I would argue forcefully that the worst of my addiction is dealt with, and I'm using medications to help me keep working and earning money, in order to pay off mountainous crippling debts. I would argue that I'm using medications reasonably responsibly, and not in an abusive or recreational manner. I would argue that I'm hyper-aware of the risks of becoming physically dependent on benzodiazepines, and would not risk that happening again now I've managed to escape the clutches of that dreadful class of drugs.

It does however somewhat surprise me that I've managed to do it again - to smuggle drugs by accident - although mercifully this one tablet has therapeutic, not abusive potential. It's a bona fide medicine. It's not the dreaded slippery slope; the thin end of the wedge.

I need to be aware of the risk that I could back-slide gradually into an increasingly abusive and regular pattern of drug abuse. I need to be careful. I'm well aware that the worst of my addiction was prolonged for a very long time, because I thought I was able to get away with casual, occasional or so-called recreational use, which lulled me into a false sense of security; I was deluding myself.

Not the happiest story ever told, having spent the day in bed with the curtains drawn, but I often have days like this on holiday, where the accumulated stress and anxiety of the preceding months suddenly swamps me. I've hardly taken a day off sick, so it should be expected that I'd get sick as soon as I relaxed.

It'll soon be Monday morning, but at least I don't have to go to work this week.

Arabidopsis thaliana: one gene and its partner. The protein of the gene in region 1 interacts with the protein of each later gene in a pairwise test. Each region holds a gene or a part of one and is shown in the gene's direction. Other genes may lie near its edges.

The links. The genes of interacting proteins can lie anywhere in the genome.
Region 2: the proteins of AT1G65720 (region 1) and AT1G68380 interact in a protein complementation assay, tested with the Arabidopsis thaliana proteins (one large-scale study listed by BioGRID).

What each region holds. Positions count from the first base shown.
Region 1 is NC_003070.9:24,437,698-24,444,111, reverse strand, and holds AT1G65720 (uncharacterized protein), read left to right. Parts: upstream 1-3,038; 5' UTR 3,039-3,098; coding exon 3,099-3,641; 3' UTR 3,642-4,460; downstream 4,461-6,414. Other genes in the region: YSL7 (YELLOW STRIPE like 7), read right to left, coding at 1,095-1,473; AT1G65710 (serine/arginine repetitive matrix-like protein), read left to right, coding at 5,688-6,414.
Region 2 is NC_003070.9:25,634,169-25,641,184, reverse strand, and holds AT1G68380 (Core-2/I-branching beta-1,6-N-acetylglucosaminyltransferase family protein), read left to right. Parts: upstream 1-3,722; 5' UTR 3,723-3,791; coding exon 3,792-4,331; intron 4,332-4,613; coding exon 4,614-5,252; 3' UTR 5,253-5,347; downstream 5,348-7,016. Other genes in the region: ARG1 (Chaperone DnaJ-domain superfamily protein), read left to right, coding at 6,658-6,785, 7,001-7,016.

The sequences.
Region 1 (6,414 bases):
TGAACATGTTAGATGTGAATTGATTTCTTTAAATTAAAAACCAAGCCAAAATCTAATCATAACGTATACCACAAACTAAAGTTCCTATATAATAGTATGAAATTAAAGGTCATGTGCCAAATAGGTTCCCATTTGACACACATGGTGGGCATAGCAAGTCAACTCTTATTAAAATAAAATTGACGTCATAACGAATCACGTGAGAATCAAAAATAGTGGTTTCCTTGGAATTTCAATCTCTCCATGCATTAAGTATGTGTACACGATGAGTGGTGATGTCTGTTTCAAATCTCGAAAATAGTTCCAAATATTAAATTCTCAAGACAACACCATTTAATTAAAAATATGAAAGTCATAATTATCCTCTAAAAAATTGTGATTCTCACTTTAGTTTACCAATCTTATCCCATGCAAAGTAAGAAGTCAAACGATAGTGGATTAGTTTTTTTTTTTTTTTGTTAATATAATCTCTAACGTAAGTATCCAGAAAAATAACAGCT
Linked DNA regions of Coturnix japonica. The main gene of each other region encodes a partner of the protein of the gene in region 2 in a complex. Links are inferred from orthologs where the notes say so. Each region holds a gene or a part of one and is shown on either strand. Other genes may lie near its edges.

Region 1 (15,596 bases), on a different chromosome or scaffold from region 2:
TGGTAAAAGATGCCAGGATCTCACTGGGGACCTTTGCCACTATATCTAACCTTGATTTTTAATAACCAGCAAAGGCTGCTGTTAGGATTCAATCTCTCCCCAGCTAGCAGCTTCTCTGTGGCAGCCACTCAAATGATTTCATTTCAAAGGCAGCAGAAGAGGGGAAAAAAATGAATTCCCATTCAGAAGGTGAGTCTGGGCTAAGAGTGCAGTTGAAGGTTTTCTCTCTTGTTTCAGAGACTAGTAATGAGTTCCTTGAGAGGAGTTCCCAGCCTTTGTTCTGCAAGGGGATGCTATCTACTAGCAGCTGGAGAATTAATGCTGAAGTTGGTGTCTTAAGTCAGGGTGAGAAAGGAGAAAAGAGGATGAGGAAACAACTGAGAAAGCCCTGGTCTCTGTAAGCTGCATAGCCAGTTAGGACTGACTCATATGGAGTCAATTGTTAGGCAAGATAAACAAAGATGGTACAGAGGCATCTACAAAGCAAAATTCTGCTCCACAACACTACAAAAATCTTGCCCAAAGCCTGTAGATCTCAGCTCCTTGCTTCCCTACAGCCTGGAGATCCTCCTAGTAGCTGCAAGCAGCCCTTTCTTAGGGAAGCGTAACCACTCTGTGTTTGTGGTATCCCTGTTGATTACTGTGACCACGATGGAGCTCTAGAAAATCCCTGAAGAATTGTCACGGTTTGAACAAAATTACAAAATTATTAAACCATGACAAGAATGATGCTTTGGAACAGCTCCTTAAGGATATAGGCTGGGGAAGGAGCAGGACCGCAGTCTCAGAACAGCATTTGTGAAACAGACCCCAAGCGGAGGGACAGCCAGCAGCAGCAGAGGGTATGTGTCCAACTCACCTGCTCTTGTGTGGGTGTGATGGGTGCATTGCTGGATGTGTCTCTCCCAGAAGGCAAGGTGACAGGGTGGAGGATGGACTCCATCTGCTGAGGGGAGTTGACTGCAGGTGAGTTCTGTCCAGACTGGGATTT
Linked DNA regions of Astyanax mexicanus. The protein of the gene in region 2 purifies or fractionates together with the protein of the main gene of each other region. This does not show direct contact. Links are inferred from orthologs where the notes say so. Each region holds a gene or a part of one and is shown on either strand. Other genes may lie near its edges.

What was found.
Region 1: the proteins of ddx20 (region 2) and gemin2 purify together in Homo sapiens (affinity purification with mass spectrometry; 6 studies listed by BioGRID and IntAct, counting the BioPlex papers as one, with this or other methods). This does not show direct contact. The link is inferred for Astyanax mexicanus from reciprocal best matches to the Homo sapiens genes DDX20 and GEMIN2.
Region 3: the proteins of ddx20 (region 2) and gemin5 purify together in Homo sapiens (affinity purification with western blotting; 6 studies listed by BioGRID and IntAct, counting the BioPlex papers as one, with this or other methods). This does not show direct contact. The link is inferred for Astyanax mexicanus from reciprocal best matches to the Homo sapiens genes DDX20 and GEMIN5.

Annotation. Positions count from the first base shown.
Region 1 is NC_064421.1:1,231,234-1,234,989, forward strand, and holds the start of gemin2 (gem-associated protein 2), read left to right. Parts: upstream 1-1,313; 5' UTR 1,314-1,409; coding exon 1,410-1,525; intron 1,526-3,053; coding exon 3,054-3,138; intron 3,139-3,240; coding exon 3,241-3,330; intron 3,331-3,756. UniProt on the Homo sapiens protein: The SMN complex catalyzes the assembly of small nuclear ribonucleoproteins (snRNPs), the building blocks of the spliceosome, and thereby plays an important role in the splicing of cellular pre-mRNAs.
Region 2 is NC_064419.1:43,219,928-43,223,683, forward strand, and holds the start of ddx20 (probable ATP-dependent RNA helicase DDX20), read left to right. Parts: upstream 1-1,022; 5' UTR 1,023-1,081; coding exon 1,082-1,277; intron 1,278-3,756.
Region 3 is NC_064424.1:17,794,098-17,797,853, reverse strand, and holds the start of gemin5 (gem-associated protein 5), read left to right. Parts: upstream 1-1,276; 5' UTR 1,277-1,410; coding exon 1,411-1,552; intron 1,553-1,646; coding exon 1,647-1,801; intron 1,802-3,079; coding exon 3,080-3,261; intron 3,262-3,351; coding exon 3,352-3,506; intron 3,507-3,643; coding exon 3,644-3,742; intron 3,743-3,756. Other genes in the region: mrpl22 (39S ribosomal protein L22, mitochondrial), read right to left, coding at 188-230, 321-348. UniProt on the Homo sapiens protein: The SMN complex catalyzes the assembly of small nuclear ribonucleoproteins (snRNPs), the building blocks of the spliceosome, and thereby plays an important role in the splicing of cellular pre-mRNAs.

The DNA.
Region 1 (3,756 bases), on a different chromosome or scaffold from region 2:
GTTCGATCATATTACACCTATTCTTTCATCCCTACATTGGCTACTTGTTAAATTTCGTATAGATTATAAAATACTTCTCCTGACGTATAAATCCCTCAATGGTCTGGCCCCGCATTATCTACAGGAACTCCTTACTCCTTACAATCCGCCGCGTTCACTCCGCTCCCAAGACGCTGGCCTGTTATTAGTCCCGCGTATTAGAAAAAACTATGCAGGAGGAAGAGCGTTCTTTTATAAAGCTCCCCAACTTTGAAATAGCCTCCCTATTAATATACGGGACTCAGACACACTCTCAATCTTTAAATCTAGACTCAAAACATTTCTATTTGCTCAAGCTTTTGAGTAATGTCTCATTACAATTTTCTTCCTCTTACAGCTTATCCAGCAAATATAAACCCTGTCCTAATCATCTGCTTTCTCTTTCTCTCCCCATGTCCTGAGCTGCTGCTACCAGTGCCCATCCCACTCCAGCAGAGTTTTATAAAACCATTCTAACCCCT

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Midnight

3 min read

This is a story about turning into a pumpkin...

Carvings

I wasn't going to write tonight. I'm lying on the couch of my very good friend and fellow co-founder of what was once a promising profitable startup. We drank wine, drank beer and ate curry. We discussed every topic under the sun, from relationships, children, getting rich, becoming poor, going mad, and the absurdity of existence. Then, it was time to go to bed because we have to be up early in the morning: him because he has 3 young children, and me because I'm a jet-set playboy who's off to the airport to catch an early flight.

Ironically, my friend has given me a book to read while on holiday, about the importance of getting good sleep.

I know how important sleep is.

My flight starts boarding in 8 hours, but I still need to drive to the airport, check-in, clear security and get to the gate. It shouldn't be too bad, but I haven't packed my bag yet. I imagine that I'll be frantically decanting clothes from one massive suitcase - into which I threw every bit of clean clothing I own - into a more reasonably sized piece of luggage. It seems ludicrous to travel across the globe with my entire wardrobe, but carting everything I own around with me from place to place, is how I lived when I was homeless in London.

The concepts of home and away-from-home are unfamiliar to me. Wherever I happen to be sleeping on any particular night is 'home'. If there's somewhere comfortable to lie down and I've got my stuff with me, then I can make myself at home anywhere.